implant-bone interface; cobalt chromium alloy; marrow mesenchymal cell; osteogenesis; tissue engineering
Implant loosening is associated with inflammatory bone loss induced by ultra-high molecular weight polyethylene wear debris. We hypothesized that a hydroxyapatite-bisphosphonate composite improves periprosthetic bone quality and osseous integration of an intramedullary implant even in the presence of ultra-high molecular weight polyethylene particles in an experimental rat femur model.
A preliminary in vitro study determined the optimal concentration of zoledronate (50 μM) that would maximally decrease osteoclasts without harming osteoblasts. Hydroxyapatite-coated intramedullary nails were implanted bilaterally in the femora of sixteen rats (the control group), and hydroxyapatite-zoledronate-coated nails were implanted bilaterally in the femora of sixteen rats (the experimental group). Ultra-high molecular weight polyethylene particles were introduced into the femoral canal before implantation. Eight rats from each group were killed at six weeks, and the remaining rats were killed at six months. Periprosthetic bone mass was analyzed by dual x-ray absorptiometry and microcomputed tomography. Osseous integration was examined by biomechanical testing of pullout strength.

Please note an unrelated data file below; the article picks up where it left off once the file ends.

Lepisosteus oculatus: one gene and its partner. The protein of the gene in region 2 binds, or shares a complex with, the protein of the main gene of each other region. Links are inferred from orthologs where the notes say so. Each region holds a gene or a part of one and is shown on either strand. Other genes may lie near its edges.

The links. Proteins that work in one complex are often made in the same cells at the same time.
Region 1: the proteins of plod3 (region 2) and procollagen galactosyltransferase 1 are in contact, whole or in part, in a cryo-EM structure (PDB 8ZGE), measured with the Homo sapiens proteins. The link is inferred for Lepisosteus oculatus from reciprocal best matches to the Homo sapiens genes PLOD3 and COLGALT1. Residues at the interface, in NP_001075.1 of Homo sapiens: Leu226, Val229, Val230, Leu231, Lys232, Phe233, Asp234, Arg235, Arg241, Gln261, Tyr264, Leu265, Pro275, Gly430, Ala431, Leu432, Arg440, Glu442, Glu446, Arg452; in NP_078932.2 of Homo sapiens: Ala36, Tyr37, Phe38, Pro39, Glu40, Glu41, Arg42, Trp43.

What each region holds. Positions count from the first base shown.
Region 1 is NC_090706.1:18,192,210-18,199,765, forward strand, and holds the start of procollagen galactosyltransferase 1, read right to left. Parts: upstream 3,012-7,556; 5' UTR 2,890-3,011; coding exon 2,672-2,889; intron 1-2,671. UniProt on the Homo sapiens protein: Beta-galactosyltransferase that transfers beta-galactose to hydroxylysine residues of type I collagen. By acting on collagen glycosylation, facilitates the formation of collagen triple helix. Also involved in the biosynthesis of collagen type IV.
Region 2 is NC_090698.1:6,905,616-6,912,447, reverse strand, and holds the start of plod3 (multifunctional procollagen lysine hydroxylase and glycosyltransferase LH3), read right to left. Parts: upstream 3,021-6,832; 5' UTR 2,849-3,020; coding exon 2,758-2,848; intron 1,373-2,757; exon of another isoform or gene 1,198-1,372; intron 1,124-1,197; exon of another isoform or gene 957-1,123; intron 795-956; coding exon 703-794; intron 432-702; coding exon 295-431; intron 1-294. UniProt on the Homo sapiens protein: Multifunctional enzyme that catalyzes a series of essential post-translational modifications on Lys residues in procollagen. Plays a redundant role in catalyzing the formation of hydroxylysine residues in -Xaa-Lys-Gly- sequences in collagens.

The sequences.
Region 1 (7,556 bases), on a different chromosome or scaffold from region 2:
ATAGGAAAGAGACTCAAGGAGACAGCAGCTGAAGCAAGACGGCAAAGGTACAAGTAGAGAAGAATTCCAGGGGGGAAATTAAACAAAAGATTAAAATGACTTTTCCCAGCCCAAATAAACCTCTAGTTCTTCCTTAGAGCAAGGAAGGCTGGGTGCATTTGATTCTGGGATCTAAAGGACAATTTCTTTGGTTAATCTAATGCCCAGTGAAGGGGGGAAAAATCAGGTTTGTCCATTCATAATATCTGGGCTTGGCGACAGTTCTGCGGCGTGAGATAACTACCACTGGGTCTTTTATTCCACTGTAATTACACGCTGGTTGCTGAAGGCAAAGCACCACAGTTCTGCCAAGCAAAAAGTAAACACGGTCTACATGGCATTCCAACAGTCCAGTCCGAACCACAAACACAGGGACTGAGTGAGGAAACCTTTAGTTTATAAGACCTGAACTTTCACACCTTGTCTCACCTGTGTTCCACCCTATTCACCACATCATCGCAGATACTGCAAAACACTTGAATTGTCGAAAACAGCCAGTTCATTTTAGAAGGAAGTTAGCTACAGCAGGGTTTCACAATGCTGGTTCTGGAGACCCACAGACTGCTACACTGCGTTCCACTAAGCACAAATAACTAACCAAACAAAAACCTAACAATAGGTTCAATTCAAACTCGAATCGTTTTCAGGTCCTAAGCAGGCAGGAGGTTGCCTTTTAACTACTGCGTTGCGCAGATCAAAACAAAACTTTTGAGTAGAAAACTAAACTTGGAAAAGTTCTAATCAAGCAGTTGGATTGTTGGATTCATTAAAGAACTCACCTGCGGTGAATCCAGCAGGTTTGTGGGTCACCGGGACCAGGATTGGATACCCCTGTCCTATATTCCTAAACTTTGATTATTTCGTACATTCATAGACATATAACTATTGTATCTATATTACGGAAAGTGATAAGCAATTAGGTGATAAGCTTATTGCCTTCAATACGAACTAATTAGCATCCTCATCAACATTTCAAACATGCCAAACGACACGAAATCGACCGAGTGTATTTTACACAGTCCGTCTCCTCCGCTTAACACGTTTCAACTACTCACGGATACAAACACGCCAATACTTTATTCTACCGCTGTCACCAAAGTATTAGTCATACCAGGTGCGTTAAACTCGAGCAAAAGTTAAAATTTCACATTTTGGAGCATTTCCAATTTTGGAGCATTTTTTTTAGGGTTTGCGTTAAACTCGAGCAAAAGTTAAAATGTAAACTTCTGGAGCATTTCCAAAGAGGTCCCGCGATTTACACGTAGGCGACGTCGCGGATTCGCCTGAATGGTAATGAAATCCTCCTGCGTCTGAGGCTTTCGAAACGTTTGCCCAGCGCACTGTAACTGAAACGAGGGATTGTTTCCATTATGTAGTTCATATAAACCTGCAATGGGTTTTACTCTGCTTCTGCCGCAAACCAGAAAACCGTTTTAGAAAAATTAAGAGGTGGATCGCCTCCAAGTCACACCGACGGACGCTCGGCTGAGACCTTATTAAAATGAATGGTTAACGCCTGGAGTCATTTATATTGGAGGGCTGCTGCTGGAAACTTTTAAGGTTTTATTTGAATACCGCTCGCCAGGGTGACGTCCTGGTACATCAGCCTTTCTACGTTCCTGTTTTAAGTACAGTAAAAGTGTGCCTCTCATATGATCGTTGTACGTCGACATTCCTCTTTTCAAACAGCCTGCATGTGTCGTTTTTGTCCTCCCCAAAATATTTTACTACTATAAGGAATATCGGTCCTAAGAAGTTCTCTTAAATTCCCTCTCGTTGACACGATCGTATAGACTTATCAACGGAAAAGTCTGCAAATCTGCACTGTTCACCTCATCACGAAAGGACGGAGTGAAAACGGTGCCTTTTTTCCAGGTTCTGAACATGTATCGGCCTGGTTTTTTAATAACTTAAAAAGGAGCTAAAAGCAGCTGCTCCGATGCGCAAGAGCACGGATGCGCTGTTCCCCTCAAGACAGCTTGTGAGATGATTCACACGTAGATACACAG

The mean bone area (and standard deviation) in the periprosthetic bone region was significantly greater (p<0.0001) in the hydroxyapatite-zoledronate group (2.388 ± 0.960 mm2) than in the control group (0.933 ± 0.571 mm2). This difference was larger in the six-week group than in the six-month group (p = 0.03). The average peak pullout force for the treated femora (241.0 ± 95.1 N) was significantly greater (p < 0.0001) than that for the controls (55.6 ± 49.0 N). This difference was similar in the six-week and six-month groups. The energy required for nail pullout was significantly greater (p < 0.0001) for the treated femora (521.6 ± 293.8 N-mm) than for the controls (142.2 ± 152.1 N-mm). This difference in energy to pullout was similar in the six-week and six-month groups. Regression analysis demonstrated a high correlation between periprosthetic bone mass and peak pullout force for both the six-week (r = 0.766, p = 0.0005) and six-month (r = 0.838, p < 0.0001) groups.
Surface modification of implants with hydroxyapatite-zoledronate improves periprosthetic bone quality and osseous integration.
Hydroxyapatite-based site-specific delivery of bisphosphonates may be one way of reducing ultra-high molecular weight polyethylene wear particle-induced periprosthetic osteolysis and implant loosening.